Leader of the freshly formed Brexit Party, Nigel Farage, has lashed out against what he called a "coalition of parliament against the people" and branded the current state of Brexit affairs "a genuine democratic crisis."
The Brexiteer was joined in a televised panel discussion on Thursday night by Remainer Anna Soubry, work and pensions Secretary Amber Rudd and Jonathan Reynolds, shadow economic secretary to the treasury.
When asked if the current Westminster leadership should be concerned about his party, Farage said:
"As leader of the Brexit Party, I want Theresa May to stay in office as long as possible as she's doing a fantastic job of recruiting for us. The truth of it is, the Brexit Party has appeared, it shouldn't have even have to have appeared because we should have left on the 29th March."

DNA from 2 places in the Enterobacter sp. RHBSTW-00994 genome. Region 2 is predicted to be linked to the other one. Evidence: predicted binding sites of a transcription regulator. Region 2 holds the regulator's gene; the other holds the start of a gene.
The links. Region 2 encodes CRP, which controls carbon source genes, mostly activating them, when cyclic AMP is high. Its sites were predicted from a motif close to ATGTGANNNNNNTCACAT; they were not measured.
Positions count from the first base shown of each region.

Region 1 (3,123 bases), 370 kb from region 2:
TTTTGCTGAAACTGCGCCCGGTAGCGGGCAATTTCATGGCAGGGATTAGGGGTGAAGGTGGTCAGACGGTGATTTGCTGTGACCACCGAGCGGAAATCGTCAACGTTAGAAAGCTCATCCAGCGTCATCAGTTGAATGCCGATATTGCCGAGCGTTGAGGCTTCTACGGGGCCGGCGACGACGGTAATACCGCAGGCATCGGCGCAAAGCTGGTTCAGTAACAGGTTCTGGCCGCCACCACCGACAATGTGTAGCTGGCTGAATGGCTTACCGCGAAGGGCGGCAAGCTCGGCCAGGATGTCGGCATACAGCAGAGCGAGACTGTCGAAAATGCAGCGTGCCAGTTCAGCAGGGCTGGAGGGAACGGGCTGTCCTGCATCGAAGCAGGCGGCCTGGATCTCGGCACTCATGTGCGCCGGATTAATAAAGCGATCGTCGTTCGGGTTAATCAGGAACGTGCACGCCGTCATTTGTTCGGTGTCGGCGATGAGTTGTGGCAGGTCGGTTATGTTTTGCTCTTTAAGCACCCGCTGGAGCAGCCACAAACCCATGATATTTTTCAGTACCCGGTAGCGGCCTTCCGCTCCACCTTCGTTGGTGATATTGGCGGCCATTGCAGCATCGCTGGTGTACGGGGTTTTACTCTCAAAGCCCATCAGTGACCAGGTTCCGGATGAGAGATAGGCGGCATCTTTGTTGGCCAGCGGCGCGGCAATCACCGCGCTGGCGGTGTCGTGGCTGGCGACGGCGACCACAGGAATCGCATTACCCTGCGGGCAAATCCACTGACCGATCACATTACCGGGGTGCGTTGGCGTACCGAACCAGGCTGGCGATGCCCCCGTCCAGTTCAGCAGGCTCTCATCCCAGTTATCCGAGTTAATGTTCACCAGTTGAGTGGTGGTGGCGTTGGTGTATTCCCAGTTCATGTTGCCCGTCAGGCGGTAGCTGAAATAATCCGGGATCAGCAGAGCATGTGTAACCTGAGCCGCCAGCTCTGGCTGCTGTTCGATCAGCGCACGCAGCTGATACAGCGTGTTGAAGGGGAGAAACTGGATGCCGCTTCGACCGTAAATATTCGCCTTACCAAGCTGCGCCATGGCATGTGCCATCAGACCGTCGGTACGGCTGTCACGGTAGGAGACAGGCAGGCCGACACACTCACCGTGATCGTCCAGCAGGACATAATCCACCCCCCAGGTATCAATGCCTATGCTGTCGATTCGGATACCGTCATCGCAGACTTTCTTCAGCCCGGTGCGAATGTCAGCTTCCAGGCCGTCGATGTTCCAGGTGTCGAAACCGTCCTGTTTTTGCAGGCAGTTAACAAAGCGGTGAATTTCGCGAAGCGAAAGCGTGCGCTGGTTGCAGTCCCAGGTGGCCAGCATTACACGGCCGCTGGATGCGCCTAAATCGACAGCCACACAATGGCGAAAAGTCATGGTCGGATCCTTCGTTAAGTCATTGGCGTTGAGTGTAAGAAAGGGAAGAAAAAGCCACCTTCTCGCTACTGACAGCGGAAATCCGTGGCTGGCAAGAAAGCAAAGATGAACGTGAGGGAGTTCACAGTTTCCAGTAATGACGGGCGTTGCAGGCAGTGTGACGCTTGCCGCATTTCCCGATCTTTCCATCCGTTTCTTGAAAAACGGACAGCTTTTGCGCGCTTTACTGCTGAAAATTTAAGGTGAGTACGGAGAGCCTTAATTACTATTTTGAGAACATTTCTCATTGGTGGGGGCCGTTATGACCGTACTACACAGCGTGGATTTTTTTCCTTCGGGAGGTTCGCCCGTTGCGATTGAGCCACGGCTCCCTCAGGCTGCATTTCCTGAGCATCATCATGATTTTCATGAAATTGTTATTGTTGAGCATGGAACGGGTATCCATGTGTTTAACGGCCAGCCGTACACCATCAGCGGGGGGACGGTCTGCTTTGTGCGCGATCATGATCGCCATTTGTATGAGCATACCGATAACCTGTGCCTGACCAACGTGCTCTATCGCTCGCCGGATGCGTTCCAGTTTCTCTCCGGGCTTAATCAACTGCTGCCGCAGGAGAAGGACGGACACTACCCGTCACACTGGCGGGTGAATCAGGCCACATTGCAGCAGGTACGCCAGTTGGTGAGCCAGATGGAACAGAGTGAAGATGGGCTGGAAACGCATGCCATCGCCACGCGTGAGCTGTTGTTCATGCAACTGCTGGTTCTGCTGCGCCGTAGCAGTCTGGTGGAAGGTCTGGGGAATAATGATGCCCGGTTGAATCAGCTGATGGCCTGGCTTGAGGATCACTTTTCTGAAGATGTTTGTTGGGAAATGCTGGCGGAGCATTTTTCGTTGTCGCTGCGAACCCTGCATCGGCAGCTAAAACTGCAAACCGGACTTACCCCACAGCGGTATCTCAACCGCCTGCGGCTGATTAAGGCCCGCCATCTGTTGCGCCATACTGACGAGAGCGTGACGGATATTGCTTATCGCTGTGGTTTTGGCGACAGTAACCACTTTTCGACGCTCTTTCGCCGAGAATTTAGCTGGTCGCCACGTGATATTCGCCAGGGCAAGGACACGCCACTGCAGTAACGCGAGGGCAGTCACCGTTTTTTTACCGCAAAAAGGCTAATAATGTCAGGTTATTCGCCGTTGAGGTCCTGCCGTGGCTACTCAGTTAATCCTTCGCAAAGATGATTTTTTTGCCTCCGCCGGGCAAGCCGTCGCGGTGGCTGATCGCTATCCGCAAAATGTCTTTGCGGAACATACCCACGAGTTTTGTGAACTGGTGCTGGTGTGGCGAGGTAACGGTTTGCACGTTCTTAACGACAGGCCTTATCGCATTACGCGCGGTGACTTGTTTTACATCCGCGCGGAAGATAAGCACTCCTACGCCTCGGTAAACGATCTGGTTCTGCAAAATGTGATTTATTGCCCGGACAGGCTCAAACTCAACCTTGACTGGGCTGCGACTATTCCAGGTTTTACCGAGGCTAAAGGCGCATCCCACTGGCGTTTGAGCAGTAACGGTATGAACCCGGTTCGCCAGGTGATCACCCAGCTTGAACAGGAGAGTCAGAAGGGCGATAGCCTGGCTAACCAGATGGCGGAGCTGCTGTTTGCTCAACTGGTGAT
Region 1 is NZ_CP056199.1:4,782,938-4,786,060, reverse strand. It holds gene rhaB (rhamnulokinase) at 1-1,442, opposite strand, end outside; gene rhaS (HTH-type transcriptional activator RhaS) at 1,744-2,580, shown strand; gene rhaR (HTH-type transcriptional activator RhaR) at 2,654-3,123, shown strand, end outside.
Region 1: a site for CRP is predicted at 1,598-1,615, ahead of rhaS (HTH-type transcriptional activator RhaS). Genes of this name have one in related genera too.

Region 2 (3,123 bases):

Brexit Party's candidate will run for a parliamentary seat in the constituency of Peterborough in June. If successful, it will be the first Brexit Party MP at Westminster. Much like the UK Independence Party he was led, Farage's new venture is centred on leaving the European Union.
He criticised UK's failure to fulfil the provision of the 2016 Brexit referendum and leave the EU on 29 March 2019.
— Nigel Farage (@Nigel_Farage) May 10, 2019
A Remainer and a member of the Change UK Independent Group, Anna Soubry, accused Farage of lying in the run up to the 2016 referendum when as he praised Norway's position vis-à-vis the European bloc.
— Ian Fraser (@Ian_Fraser) May 9, 2019
Even the host of the show came under fire on social media, after letting down Farage easy, by saying that the immigration poster he posed with and supported in the lead up to the referendum was "ancient history."
— AndyK 🎬 #FBPE #RevokeArt50Now 🇮🇲🇪🇺 (@TheFilmOracle) May 9, 2019
— malgosia skawinski. Filthy. (@solamiga) May 9, 2019
Mr. Farage has been caught out in the aftermath of the Brexit vote, when he said that he could not guarantee that the £350 million that had previously been given to the EU each week would now be used for the NHS — a statement he defended during the Leave campaign.